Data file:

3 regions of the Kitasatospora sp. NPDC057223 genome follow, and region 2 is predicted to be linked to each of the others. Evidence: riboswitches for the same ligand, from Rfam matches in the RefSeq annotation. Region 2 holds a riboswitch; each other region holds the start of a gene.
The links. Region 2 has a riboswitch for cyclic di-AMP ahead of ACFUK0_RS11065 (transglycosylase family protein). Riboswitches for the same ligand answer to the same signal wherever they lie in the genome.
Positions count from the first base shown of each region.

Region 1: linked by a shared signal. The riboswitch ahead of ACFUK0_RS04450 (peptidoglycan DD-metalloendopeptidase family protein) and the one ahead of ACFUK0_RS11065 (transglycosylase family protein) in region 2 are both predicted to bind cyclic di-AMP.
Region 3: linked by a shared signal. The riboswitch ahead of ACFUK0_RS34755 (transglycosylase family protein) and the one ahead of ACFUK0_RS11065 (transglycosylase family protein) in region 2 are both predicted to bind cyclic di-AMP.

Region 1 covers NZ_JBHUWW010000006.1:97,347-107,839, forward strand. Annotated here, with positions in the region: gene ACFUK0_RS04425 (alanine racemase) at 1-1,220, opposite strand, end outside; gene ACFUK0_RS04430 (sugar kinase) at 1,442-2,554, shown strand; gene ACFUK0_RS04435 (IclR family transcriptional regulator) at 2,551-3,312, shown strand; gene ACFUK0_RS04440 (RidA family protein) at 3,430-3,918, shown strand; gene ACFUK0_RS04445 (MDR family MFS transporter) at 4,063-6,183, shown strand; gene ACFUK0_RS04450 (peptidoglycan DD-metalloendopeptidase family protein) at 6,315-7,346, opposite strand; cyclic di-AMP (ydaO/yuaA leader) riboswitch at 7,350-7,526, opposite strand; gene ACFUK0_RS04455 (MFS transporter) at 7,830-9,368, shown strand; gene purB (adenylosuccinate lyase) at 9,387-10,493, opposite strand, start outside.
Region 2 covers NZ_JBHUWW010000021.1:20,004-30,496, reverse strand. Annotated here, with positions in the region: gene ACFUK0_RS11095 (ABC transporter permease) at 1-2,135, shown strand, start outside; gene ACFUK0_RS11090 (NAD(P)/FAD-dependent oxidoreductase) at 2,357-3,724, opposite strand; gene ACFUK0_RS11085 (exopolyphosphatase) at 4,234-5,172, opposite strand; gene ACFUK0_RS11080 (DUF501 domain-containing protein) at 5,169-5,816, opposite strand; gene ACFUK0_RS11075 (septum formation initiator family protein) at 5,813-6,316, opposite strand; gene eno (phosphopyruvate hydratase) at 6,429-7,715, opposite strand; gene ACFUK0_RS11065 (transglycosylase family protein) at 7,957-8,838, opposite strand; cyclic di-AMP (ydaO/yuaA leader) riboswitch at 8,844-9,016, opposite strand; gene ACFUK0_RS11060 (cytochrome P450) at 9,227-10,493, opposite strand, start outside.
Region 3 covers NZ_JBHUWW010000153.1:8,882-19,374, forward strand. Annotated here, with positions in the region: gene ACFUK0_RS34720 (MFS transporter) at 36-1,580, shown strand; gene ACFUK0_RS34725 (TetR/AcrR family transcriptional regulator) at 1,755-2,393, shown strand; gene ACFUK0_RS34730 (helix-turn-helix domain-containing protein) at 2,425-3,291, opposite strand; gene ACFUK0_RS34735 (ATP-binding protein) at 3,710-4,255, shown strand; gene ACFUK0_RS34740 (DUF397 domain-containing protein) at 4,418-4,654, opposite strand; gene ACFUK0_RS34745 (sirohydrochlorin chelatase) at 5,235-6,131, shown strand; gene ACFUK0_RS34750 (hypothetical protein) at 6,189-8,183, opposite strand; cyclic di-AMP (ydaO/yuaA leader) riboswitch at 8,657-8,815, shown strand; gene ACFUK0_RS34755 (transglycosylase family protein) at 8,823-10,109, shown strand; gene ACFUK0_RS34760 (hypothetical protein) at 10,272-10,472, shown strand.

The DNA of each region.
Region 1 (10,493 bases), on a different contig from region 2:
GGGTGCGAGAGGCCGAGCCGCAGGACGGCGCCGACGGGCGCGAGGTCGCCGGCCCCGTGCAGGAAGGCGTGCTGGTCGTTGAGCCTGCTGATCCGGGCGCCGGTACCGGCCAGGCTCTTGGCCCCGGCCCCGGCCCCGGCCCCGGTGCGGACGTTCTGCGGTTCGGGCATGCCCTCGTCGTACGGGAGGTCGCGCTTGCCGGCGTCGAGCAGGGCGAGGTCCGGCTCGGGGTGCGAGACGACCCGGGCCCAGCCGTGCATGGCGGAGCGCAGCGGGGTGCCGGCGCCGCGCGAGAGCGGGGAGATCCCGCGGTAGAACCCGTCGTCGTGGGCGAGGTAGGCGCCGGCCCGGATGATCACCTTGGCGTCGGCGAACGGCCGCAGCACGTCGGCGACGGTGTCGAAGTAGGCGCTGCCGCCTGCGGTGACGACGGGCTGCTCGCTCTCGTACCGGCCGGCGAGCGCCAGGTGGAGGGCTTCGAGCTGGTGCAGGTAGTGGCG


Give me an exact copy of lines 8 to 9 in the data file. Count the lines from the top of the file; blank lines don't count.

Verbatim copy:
Region 3 covers NZ_JBHUWW010000153.1:8,882-19,374, forward strand. Annotated here, with positions in the region: gene ACFUK0_RS34720 (MFS transporter) at 36-1,580, shown strand; gene ACFUK0_RS34725 (TetR/AcrR family transcriptional regulator) at 1,755-2,393, shown strand; gene ACFUK0_RS34730 (helix-turn-helix domain-containing protein) at 2,425-3,291, opposite strand; gene ACFUK0_RS34735 (ATP-binding protein) at 3,710-4,255, shown strand; gene ACFUK0_RS34740 (DUF397 domain-containing protein) at 4,418-4,654, opposite strand; gene ACFUK0_RS34745 (sirohydrochlorin chelatase) at 5,235-6,131, shown strand; gene ACFUK0_RS34750 (hypothetical protein) at 6,189-8,183, opposite strand; cyclic di-AMP (ydaO/yuaA leader) riboswitch at 8,657-8,815, shown strand; gene ACFUK0_RS34755 (transglycosylase family protein) at 8,823-10,109, shown strand; gene ACFUK0_RS34760 (hypothetical protein) at 10,272-10,472, shown strand.

The DNA of each region.